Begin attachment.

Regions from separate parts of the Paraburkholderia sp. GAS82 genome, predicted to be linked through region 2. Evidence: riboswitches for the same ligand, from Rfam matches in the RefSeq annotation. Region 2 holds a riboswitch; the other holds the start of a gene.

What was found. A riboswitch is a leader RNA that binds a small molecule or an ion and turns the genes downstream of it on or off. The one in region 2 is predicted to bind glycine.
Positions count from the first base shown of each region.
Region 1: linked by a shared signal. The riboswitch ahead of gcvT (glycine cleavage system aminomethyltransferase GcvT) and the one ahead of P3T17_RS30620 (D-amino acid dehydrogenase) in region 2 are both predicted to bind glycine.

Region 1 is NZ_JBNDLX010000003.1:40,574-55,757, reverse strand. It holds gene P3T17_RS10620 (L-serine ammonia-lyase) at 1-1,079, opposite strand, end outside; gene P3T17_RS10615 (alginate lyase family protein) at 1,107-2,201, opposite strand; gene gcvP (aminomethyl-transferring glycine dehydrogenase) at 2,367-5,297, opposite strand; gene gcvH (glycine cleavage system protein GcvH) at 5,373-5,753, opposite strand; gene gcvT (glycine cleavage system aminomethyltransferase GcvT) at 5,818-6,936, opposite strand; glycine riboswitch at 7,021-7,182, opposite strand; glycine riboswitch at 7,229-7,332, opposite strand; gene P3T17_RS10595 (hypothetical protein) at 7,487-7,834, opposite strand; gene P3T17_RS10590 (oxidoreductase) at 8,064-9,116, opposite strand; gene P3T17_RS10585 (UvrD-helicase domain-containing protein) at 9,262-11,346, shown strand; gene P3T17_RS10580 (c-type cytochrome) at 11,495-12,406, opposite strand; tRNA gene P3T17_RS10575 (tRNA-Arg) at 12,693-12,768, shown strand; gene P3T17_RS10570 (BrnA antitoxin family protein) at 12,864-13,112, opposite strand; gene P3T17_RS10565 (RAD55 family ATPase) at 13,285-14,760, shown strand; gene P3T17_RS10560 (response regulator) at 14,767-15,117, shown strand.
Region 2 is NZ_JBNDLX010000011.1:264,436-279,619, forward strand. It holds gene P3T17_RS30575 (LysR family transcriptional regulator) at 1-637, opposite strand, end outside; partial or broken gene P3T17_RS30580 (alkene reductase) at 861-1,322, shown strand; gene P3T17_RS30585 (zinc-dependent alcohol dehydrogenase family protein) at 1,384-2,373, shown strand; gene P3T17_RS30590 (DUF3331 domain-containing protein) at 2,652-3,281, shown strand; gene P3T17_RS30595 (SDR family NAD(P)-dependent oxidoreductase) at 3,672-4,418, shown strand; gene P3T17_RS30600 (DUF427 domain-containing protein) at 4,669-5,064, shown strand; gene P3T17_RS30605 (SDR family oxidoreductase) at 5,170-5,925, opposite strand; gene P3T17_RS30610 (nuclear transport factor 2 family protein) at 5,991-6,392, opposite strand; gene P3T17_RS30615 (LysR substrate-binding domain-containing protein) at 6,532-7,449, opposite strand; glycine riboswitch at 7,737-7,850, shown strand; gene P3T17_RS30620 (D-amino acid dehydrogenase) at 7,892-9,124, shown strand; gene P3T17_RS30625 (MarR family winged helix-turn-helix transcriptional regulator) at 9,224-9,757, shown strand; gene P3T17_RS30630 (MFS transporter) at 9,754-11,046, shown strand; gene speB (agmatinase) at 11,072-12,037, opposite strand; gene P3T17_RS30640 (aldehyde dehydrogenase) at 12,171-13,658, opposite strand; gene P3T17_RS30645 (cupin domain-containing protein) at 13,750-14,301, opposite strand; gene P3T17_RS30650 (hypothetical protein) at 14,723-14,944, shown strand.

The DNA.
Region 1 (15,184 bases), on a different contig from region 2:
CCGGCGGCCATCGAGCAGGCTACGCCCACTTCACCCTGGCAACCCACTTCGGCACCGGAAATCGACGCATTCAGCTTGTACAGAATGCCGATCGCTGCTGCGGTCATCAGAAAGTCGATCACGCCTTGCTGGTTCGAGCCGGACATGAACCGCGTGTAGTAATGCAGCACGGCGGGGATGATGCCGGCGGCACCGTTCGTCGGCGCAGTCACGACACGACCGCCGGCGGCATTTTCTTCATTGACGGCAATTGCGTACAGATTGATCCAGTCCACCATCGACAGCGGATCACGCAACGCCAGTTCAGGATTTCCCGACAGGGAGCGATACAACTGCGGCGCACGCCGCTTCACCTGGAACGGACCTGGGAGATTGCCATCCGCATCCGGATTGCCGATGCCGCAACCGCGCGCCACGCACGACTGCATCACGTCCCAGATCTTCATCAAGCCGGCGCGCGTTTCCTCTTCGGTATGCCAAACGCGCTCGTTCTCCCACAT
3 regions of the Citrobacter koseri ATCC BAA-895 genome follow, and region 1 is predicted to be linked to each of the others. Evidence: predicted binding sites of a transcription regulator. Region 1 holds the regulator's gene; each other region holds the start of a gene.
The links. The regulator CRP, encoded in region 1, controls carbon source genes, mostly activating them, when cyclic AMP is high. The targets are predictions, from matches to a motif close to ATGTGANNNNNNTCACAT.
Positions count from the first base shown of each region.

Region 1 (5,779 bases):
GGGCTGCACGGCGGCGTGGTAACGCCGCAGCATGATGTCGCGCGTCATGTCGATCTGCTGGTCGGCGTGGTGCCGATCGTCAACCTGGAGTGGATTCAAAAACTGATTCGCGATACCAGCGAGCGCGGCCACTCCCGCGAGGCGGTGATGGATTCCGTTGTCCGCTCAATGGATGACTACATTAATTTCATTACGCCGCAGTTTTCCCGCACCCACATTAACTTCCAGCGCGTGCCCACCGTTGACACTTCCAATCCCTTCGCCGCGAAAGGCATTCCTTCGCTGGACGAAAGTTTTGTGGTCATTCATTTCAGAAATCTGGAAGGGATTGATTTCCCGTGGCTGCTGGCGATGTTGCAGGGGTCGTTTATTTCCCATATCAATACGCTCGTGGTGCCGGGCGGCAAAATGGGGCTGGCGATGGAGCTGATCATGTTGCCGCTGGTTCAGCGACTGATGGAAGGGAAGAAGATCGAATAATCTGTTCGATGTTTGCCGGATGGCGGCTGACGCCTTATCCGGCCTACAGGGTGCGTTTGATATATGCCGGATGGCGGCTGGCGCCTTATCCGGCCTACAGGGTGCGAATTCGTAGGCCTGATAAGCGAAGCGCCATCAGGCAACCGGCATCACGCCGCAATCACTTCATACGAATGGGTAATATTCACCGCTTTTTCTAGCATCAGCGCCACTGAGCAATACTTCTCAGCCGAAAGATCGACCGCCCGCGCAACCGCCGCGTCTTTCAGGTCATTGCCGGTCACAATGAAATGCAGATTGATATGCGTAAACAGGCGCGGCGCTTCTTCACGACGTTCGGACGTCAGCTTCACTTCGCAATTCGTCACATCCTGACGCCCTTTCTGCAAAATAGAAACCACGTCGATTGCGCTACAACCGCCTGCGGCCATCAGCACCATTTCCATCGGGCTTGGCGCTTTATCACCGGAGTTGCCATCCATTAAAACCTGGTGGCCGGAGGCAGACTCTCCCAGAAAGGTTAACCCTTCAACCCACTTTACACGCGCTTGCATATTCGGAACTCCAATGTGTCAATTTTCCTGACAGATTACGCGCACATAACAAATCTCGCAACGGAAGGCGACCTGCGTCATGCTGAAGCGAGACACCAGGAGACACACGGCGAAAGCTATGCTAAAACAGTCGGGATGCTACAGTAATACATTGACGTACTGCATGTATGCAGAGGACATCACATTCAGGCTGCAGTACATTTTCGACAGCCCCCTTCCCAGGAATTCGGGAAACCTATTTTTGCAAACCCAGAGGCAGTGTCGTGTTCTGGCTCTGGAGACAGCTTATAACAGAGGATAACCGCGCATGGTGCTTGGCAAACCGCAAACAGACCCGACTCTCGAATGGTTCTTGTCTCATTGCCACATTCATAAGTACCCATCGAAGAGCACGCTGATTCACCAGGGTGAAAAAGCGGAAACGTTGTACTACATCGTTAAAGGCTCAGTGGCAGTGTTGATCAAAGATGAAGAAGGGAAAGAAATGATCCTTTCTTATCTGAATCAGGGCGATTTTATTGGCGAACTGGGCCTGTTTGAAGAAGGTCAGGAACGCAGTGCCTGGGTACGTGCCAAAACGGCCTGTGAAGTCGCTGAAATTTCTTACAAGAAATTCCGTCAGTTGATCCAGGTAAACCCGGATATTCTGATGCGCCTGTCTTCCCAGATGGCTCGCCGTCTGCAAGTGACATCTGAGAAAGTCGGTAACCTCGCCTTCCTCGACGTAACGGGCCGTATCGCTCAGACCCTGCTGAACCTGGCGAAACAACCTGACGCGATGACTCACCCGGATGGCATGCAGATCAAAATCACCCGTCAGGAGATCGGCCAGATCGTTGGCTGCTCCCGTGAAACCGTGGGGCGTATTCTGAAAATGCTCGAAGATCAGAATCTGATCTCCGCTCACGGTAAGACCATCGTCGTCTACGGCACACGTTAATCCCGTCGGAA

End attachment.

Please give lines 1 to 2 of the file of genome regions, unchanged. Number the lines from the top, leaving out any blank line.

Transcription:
Regions from separate parts of the Paraburkholderia sp. GAS82 genome, predicted to be linked through region 2. Evidence: riboswitches for the same ligand, from Rfam matches in the RefSeq annotation. Region 2 holds a riboswitch; the other holds the start of a gene.

What was found. A riboswitch is a leader RNA that binds a small molecule or an ion and turns the genes downstream of it on or off. The one in region 2 is predicted to bind glycine.